Wednesday, May 16, 2007

Turning Ads into Art

AddArt is a Firefox extension that, rather than blocking web ads, replaces them with art by a "young contemporary artist" (via Advertising Lab).

I'm struck by the development of a third ground here (i.e. between keeping ads and removing them), and can't help but notice similarities between this and advert subversion.

Idea: Rather than replace adverts with art, let users contribute "doctored" advert images that replace, or even overlay the original ads. Some kind of "blocked ad repository" would let aspiring subverters to see what the most popular ads are, and which ones still need doctoring.

Or something like this does exist and I just haven't seen it?

Wednesday, March 28, 2007

Off Piste Escalator Action

Condemnation from officials of the guy who skied down Europe's longest escalator, at Angel tube station in London. The BBC seems to be a bit wary about promoting the video, opting instead to link to "Transport for London". A swift Google reveals all though:

Reckless? Or harmless fun? Or something that fits neither? Bah, I'm not here to answer such questions...

Friday, March 23, 2007

Feedback: GWEI

Monochrom points to an effort to "feedback" Google using AdSense revenue to buy Google shares: Google Will Eat Itself.

Zen Monkey TV launched, interview Rudy Rucker

10 Zen Monkeys have officially launched their video podcast, appropriately labeled 10ZM.TV - go to that link right there for details, subscription links, and their first video: an interview with mathema-philo-writer-guy Rudy Rucker.

I feel guilty in that I've only read one of Rucker's early books, White Light, which is kind of Alice on acid, going into infinities and so forth. In the interview, Rucker talks briefly about the idea that rather than just what-we-call-computers being computational devices, many things in nature can also be seen as computational - deterministi systems that react to inputs, often "satisficing" rather than attaining "perfection".

I'm something of a determinist, so I like the idea. Everything happens for a reason, and all that. Of course, if nature wasn't a deterministic system, there'd be no basis for science or empirical study. Without some kind of stability - a certain level of consistency - things would by definition become unstable, and we wouldn't be here. I wouldn't be typing this.

Anyway, Rucker's great. Go watch him.

Wednesday, March 21, 2007

Studying Rocks!

Smart people like to listen to rock, apparently. "Those questioned said they often used the music as catharsis by playing the loud agressive music to literally jump out frustration and anger."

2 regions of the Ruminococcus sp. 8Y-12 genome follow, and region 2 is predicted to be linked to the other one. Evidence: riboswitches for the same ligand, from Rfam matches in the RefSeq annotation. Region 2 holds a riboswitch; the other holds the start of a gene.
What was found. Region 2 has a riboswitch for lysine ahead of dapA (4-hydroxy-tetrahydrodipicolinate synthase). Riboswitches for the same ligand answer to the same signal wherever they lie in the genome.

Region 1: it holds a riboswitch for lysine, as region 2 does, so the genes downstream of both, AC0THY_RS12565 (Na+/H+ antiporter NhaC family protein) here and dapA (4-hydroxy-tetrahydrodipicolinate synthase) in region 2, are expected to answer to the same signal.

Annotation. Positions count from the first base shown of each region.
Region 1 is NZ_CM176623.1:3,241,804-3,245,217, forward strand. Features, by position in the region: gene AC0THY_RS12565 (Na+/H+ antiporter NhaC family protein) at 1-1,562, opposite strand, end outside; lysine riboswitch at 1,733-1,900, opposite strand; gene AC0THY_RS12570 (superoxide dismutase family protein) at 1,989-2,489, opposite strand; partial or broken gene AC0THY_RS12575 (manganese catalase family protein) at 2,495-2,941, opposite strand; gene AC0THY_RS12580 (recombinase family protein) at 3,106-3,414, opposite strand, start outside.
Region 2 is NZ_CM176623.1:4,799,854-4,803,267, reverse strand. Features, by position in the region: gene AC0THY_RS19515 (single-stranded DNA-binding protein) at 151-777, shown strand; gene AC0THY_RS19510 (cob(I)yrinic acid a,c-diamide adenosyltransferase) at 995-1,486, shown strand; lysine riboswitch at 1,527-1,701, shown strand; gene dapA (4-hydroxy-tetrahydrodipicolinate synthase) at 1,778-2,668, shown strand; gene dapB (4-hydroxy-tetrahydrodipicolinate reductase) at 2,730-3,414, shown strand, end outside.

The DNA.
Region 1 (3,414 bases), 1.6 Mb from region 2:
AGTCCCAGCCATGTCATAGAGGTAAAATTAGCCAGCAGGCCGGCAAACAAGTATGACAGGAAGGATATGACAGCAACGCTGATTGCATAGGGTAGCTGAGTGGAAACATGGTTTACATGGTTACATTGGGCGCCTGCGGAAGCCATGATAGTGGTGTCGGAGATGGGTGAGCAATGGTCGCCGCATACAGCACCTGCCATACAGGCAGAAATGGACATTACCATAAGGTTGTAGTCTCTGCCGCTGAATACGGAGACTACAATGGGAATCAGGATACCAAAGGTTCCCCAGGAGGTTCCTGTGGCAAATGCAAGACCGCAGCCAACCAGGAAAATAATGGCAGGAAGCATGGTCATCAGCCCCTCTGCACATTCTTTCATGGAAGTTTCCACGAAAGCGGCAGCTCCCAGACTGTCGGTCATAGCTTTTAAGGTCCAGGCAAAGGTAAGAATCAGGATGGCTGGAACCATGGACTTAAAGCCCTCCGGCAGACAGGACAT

Funny, that's exactly the same reason why I play things like Quake 3 these days - gotta be better than going out and punching someone, innit? Anger's, like, natural. The trick isn't to supress the anger through drugs or religion. It's to control the venting of that anger, like directing a hose.

Shame, then, that we "understand" anger and depression as "negatives" rather than necessities these days. As Psyblog puts it, "Ultimately we don't often hear the simple message that it's OK to be depressed sometimes. It's not pleasant, but it's part of being human."

Of course, the frustration of being smart is an odd thing, too. Can we expect more and more rock music as more people get shoved into further education? :)

Monday, March 19, 2007

One Page at a Time

"What happens when you give high school students one minute to say what is on their mind?"

2 shots taken from the 8 1/2 by 11 Voices story over at JPG Mag.

Wednesday, January 31, 2007

Money talks

De-noted does a fine job of riding on the back of the financial stream to spread the greater messages of life.

Agnostic Explosion

To celebrate International Year of Polytheism, Monochrom lit 10,00 sparklers. In one go. Summoning up vague, slightly cheaper nostalgia of the K Foundation, Monochrom explodedly desymbolised single-cause celebration...

Watch the Free Bariumnitrate vid.

(Via laughing squid.)

Wednesday, December 06, 2006

Interactivity as suggestion

Interesting article on how

interactivty can create false memories by making users more open to suggestion and, hence, the 'exaggeration' of what products can possibly do.

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